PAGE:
But, but, but, Bruce said we needn't worry about things that are uncommon enough to be news.

First, let me say that you should all read that link he posted.

Second, worry about my ability to distinguish real dangers from fake makes me avoid many sources of news. To get a sense of what dangers are actually real, I pay attention to the lives of people I know and read my local police log occasionally. I also try to learn as little about people who get into the news for doing stupid/petty things as possible - no need to give them encouragement.

That is seriously wrong, calling somebody who talks to a kid a child abductor. Does it happen to men only? Both of my two brothers have been saved by strangers multiple times when they were lost. In a place where people are so afraid of strangers interacting with kids there is a non negligible chance that one of them would be dead now (got lost on a dangerous road next to a river, he was walking the wrong way, but fortunately a man noticed him and brought him back to the camping).

Great story! It's another good antidote to the "but you can never be too safe" reaction. As your story shows, maximum vigilance about your child's safety requires that you not instill a fear of strangers. Strangers should be viewed as a source of help, not danger. (Maybe amend that with some common-sense exceptions as they get old enough to grok the subtleties.)

Sadly, the paranoia seems to be out of control. So much so that I take the commenter below ("a couple creepy incidents") with a grain of salt. Was it really something creepy or are kids taught to overreact when a stranger so much as says hello and the story got exaggerated in the telling?

It's ridiculous what I've seen parents describe as creepy. They just cannot get the image of a child predator out of their heads.

- I held hands with a stranger who brought me back to my parents when I was lost

- We opened the door when somebody rang the doorbell we were home alone

- We used to go around town to ask people if we could earn some money by doing stuff in their house or garden

- When my bike was broken a stranger drove me home with his car

To the parents who are freaked out by their kids talking to a stranger the above things may sound mind boggling. A part of this is a cultural difference of seeing kids as sexual objects. Who lives somewhere where people would find it strange if a dad holds hands / hugs / kisses / bathes with his young daughter? I read a story where a dad was arrested for holding hands with his daughter.

I got hit by a car two separate times (I know...I know...). Both times, the car that hit me fled the scene and the very next car that came along gave me a ride home.In the second grade, I was walking home from school through the crosswalk at a green light and the car turned right didn't look and hit me, the other time I was crossing the a road on my bike and don't really remember the specifics. Also, when I was two my parents "lost" me at Knott's Berry Farms...and a stranger took me to the lost and found.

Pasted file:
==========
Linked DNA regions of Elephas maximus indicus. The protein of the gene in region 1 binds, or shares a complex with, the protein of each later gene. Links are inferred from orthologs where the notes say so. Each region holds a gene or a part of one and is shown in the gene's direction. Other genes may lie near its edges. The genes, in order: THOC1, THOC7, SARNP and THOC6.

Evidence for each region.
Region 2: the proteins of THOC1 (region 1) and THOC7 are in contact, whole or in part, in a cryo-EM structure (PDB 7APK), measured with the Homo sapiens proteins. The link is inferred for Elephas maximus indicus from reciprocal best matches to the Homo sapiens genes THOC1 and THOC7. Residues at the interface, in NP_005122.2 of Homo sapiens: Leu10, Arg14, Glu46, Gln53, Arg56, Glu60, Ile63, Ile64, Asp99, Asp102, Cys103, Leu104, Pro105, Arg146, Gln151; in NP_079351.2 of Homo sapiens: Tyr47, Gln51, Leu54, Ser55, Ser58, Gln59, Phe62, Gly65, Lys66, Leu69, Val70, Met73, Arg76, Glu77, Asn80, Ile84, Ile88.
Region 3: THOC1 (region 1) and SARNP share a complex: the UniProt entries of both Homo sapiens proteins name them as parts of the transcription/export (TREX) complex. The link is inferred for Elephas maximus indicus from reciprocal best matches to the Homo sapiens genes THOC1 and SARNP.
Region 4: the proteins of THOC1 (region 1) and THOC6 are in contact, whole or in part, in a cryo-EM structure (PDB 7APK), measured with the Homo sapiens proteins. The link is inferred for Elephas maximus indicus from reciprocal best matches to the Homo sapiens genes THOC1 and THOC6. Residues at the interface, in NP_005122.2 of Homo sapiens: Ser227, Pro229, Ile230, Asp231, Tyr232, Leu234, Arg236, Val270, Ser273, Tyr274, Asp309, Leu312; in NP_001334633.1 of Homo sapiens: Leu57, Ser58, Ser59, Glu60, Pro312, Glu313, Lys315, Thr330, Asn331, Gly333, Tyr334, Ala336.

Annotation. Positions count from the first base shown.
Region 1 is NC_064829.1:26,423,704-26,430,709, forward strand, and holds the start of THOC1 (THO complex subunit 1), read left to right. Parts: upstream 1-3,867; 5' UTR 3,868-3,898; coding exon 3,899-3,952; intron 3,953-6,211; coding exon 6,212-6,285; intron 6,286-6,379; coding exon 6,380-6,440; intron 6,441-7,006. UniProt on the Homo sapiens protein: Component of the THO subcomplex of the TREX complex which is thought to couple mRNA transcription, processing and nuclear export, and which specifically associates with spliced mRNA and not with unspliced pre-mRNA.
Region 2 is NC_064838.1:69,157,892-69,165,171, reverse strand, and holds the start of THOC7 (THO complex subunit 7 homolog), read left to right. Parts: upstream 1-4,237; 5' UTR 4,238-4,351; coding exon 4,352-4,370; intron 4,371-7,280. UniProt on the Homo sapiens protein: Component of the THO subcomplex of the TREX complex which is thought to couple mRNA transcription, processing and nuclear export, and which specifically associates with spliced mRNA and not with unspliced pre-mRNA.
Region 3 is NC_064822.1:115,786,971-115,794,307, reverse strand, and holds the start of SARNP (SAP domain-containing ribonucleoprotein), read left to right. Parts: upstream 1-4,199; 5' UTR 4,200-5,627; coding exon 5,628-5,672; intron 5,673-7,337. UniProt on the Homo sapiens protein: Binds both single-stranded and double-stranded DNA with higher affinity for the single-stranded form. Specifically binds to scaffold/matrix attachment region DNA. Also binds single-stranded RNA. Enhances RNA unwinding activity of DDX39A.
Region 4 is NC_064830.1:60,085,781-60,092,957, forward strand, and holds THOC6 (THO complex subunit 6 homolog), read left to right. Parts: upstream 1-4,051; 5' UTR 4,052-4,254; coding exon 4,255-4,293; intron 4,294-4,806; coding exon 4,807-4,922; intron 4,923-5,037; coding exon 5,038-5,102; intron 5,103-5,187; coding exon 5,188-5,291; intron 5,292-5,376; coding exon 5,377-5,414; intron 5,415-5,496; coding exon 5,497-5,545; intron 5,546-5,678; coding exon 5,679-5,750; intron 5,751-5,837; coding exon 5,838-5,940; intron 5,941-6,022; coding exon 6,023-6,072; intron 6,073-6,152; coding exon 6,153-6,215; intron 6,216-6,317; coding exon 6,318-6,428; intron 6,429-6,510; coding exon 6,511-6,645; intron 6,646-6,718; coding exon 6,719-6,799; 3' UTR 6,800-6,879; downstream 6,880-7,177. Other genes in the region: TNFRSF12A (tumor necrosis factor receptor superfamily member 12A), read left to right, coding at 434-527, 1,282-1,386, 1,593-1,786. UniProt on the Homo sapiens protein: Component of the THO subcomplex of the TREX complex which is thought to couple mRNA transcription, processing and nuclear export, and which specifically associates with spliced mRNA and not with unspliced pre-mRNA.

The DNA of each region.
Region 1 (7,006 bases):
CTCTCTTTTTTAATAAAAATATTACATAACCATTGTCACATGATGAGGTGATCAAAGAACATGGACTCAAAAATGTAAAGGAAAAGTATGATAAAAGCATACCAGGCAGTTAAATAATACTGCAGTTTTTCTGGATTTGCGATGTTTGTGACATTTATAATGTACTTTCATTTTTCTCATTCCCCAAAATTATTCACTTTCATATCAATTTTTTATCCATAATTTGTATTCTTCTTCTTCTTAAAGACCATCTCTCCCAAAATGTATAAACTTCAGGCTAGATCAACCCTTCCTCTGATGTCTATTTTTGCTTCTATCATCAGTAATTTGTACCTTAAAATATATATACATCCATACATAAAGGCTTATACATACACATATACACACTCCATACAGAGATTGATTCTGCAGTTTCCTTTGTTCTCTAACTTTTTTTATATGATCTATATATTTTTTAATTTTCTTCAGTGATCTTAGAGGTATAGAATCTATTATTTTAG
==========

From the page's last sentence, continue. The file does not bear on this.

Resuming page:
I imagine men are more likely to seem suspicious when talking to a kid, particularly a young girl. No one ever dreams a woman talking to a child could possibly have ill intentions.

I know just the other day I watched a man in his late 30s/early 40s walk out of a supermarket with a 12-14yo girl who was clearly not his biological child (completely different ethnicity) and get into a car. I couldn't help but be just the slightest bit suspicious. I may have been right, I may have been wrong, but if it was a woman with a 12-14yo girl OR boy, not a single eyebrow would raise.

Perception is a funny thing.

I'm a 30 year old male with a scruffy not-really-a-beard and mostly t-shirts in my wardrobe. When I go out alone, I can't so much as stand in the same grocery aisle as a child without getting suspicious looks from parents and store employees. It's much worse at the swimming pool or beach.

When I have my baby with me, it's the opposite. Kids crowd around me; parents strike up conversations. Mothers are happy to read a book while their daughters talk to me or swim around me at the pool. It suddenly makes sense to people why I haven't shaved in 3 days and wear t-shirts.

They go from thinking Chris Hansen should tell me to "have a seat right over there" to thinking I'm just like Mr. Rogers. I'm still the same person, but the perceived threat level is completely different based on whether or not my kid is with me.

A friend of mine was telling me a story about how if he stands near the women's restroom waiting for his fiancée and her young daughter he gets all sorts of dirty looks. But if he stands there holding a stroller people just smile and walk on by.

I hate this phenomenon. Allowing fear to prevent friendship just isn't worth it. There are just too many interesting, friendly people in the world who happen to be of the masculine persuasion. I go out of my way to encourage strangers--men in particular--to interact with my son, specifically as an act of protest against this way of thinking.

"What if" they're dangerous? Come on. The average stranger is far more likely to try to hurt me than a kid. [1] Life's too short to think that way.

[1] http://allcountries.org/uscensus/139_homicide_rates_by_race_...

A close family friend of mine is an older gentleman with three kids, none of whom are his biological offspring. It is sad how many askance looks he gets from passerby when he is out shopping with his adopted children.

These fears seem to stem from the illusion of control and detectability.

Ask most folks if they would be able to tell if their child is depressed or suicidal and you'll get a variation of "Of course I'd know if my child was suicidal" or "My child isn't depressed!"